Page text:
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Founder of The Madrid Review at the book fair in the city last month. SUR
British writer launches bilingual literary magazine in Spain
Literature

British writer launches bilingual literary magazine in Spain

The Madrid Review, based on the classic '50s 'lit mags', will feature renowned writers and works of unpublished authors and poets

Tony Bryant

Madrid

Friday, 5 July 2024, 15:16

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In order to give budding writers and poets a place to showcase their work, a Madrid-based British poet and author has launched a new bilingual online literary magazine, a publication based on the concept of classic 'lit mags' such as The Paris Review and the New York Review of Books.

James Hartley, associate editor of the Tint Journal writers' platform, launched his new publication, The Madrid Review, during the recent book fair in Madrid. The aim of the free magazine, which is run by a team of volunteers based in the Spanish capital, is to highlight the works of both unpublished and published writers and poets from all over the world, along with book reviews, interviews with top literary and artistic figures, and features about the cultural and musical world.

The first edition, which came out at the end of May, featured interviews with established authors of the stature of English historian and Hispanist Paul Preston, a leading authority on Franco and the Spanish Civil War; and Irish novelist John Boyne, author of numerous books, one of which is The Boy in the Striped Pyjamas.

"Throughout the history of art and books, there have always been these little magazines that publish unknown authors, like the Paris Review, the first to publish passages from James Joyce's Ulysses. I think our magazine knowingly harks back to these great literary magazines of the past, many of which are still in business, but it also has a very modern edge. I decided to follow this concept and try to help poets and writers, because nobody buys poetry or novels of writers they do not know, so it's very difficult for them to get their work out there," the editor explains to SUR in English.

Hartley, whose Spanish wife is a translator, was born in Merseyside in 1973 and has lived in Madrid for 25 years, working as a school teacher and a writer. The literary fanatic, who has published a series of poetry collections, has already lined up a few interesting figures for the next issue, which comes out in September. These will include Joanne Harris, an English-French author best known for her 1999 novel Chocolat, which was adapted into a film of the same name.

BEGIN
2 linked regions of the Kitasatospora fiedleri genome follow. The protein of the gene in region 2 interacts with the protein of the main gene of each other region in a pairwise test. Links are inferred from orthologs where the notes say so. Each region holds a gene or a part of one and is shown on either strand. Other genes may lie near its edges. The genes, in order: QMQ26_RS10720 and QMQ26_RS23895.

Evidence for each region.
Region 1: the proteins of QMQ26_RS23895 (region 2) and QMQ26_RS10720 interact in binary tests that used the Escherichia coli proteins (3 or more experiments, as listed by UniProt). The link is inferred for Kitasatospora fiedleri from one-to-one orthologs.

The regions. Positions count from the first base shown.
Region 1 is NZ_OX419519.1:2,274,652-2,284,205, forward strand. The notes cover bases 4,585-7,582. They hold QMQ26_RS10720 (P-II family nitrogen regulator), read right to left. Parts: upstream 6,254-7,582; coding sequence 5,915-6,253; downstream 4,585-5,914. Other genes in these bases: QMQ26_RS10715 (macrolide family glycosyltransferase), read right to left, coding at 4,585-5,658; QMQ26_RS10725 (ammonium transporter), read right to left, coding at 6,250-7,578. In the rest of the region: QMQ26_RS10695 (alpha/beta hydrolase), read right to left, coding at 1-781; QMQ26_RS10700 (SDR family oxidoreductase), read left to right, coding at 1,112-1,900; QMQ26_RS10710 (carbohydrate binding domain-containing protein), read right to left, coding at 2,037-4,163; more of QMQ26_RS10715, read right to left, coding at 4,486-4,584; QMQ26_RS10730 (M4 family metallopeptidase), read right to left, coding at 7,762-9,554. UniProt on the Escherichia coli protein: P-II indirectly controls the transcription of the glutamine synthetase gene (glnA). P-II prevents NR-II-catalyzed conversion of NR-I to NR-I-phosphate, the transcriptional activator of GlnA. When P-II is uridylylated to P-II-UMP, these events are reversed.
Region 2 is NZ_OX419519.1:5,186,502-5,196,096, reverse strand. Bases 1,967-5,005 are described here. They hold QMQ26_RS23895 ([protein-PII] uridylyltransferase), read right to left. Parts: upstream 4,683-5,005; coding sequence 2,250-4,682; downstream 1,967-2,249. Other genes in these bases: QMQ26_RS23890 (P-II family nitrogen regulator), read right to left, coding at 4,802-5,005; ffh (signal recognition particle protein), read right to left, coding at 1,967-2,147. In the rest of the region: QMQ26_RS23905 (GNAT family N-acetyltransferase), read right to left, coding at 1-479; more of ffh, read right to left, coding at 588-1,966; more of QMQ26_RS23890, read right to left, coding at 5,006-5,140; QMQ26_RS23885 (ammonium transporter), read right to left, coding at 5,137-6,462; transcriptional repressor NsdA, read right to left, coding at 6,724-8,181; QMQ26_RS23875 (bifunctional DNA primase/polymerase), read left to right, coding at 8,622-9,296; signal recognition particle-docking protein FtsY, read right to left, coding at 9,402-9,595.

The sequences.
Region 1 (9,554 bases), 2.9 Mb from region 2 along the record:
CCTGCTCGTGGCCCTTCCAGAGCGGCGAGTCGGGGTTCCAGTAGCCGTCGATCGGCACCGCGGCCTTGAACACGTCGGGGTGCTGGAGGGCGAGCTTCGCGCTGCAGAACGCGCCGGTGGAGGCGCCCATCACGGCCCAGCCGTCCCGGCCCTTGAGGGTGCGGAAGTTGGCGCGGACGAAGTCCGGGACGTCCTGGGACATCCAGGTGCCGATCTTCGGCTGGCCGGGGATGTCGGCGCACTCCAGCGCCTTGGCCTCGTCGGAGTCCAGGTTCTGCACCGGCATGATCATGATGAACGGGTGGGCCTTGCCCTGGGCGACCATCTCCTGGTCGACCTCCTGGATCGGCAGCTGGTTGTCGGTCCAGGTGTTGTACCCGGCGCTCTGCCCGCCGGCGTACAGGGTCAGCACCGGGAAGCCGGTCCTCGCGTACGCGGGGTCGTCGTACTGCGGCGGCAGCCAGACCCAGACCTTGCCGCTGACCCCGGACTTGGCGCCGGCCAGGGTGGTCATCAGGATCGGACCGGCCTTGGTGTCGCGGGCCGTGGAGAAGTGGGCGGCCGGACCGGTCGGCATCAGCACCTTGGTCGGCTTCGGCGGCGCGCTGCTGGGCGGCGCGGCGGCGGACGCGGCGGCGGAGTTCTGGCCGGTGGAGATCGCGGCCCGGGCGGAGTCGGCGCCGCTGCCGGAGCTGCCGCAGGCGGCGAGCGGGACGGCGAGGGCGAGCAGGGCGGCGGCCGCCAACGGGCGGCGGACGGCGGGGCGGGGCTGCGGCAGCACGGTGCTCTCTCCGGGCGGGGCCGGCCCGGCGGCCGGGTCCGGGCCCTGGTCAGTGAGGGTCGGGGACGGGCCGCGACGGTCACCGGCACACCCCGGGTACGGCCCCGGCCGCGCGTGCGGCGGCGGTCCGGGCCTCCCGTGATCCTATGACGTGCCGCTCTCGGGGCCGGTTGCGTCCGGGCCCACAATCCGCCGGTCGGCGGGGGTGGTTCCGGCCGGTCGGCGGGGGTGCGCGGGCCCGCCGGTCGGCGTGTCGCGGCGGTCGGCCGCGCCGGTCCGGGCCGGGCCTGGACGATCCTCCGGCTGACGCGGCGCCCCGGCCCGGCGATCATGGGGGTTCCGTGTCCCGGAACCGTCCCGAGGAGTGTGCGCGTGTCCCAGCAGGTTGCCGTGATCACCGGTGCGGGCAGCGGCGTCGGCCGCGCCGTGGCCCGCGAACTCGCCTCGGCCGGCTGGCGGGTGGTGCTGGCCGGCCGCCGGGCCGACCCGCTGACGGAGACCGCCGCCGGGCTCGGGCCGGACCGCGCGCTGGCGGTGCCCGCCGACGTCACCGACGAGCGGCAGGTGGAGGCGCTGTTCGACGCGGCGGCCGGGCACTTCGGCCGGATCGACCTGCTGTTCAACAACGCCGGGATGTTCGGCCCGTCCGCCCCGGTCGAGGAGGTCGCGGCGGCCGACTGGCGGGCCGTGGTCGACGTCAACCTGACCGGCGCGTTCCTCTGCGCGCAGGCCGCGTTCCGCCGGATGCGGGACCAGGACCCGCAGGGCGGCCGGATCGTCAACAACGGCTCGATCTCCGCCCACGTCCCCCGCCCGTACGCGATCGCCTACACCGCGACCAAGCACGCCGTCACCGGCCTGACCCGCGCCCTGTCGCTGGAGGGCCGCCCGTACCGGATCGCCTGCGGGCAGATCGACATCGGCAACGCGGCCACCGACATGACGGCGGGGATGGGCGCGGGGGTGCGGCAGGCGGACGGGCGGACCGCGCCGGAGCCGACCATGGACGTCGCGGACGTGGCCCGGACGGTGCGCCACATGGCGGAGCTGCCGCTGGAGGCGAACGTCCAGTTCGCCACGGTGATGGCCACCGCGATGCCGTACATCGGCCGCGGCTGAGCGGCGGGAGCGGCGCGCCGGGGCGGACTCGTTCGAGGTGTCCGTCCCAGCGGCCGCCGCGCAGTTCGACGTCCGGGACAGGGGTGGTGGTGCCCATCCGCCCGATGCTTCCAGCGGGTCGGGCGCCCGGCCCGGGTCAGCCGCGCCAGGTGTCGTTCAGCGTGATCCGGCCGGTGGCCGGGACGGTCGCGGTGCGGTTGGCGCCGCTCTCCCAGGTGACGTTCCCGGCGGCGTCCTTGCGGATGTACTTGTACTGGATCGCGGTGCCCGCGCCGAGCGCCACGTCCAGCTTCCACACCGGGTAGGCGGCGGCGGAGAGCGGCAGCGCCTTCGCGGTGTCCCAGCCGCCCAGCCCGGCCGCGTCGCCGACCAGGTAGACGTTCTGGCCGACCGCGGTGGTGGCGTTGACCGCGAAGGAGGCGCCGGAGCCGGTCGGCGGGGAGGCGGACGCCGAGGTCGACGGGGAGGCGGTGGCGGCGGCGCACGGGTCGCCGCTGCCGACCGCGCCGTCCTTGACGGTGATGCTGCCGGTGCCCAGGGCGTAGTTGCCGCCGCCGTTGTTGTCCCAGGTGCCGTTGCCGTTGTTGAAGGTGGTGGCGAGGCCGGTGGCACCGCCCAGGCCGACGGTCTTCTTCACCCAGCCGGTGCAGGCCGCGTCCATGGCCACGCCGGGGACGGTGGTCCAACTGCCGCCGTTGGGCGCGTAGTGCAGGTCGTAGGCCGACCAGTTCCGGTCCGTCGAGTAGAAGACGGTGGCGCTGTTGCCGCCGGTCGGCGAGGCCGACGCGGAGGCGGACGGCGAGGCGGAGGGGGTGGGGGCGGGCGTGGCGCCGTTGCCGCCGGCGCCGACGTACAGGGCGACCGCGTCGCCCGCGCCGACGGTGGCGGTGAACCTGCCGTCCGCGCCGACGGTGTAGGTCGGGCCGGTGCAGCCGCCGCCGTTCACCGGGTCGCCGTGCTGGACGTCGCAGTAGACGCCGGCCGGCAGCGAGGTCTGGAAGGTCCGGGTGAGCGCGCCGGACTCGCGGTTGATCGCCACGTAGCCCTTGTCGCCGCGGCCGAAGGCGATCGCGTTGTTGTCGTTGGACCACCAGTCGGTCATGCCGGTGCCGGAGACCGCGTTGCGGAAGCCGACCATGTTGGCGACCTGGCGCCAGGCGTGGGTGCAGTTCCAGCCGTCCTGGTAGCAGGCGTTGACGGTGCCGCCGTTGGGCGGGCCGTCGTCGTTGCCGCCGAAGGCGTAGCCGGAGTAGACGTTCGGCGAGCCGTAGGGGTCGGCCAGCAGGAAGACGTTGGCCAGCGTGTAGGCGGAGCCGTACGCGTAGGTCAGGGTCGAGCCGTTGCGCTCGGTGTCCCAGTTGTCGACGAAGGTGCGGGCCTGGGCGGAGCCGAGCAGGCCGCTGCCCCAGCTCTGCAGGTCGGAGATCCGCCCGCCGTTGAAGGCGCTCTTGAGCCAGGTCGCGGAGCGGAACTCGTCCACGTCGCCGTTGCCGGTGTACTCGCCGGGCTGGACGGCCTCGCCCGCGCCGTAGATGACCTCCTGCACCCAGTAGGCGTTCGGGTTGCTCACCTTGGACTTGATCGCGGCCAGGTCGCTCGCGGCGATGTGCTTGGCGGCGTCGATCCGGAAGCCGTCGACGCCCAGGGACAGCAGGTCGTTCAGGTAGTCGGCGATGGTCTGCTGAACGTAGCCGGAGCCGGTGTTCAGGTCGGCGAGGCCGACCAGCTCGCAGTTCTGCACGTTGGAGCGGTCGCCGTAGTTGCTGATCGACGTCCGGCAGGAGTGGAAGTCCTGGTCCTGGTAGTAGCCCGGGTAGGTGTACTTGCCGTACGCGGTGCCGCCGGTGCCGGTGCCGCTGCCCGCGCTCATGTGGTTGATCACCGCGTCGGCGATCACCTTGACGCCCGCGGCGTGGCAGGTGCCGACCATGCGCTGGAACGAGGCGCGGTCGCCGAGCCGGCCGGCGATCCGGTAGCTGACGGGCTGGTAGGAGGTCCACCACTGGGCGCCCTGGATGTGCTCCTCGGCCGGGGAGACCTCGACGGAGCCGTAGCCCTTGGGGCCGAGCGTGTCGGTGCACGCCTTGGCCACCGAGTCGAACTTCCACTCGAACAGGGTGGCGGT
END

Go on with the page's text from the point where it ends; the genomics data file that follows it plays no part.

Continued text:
Accepting submissions

However, the editor's main aim of the next edition is to attract work from both English and Spanish-speaking writers. The subject can be anything, but he is particularly interested in poetry. As with the first edition, those who contribute to the publication will receive a print copy. The second edition will only be available online, although Hartley is hoping to introduce a physical copy in the future. However, he did print copies to give out during the Madrid book fair last month, and according to the writer, it was received with interest and intrigue.

"We gave some copies out at the Madrid book fair and people seemed interested, but it is not available to buy as a physical magazine at present," Hartley explains.

"The current submission period has now opened. Anyone can send stuff in. We are looking for poetry, short stories, articles, reviews, anything really. If people want to write, I have no fixed format. It can be Spanish or English poetry, fiction, or works in progress," he adds.

www.themadridreview.com

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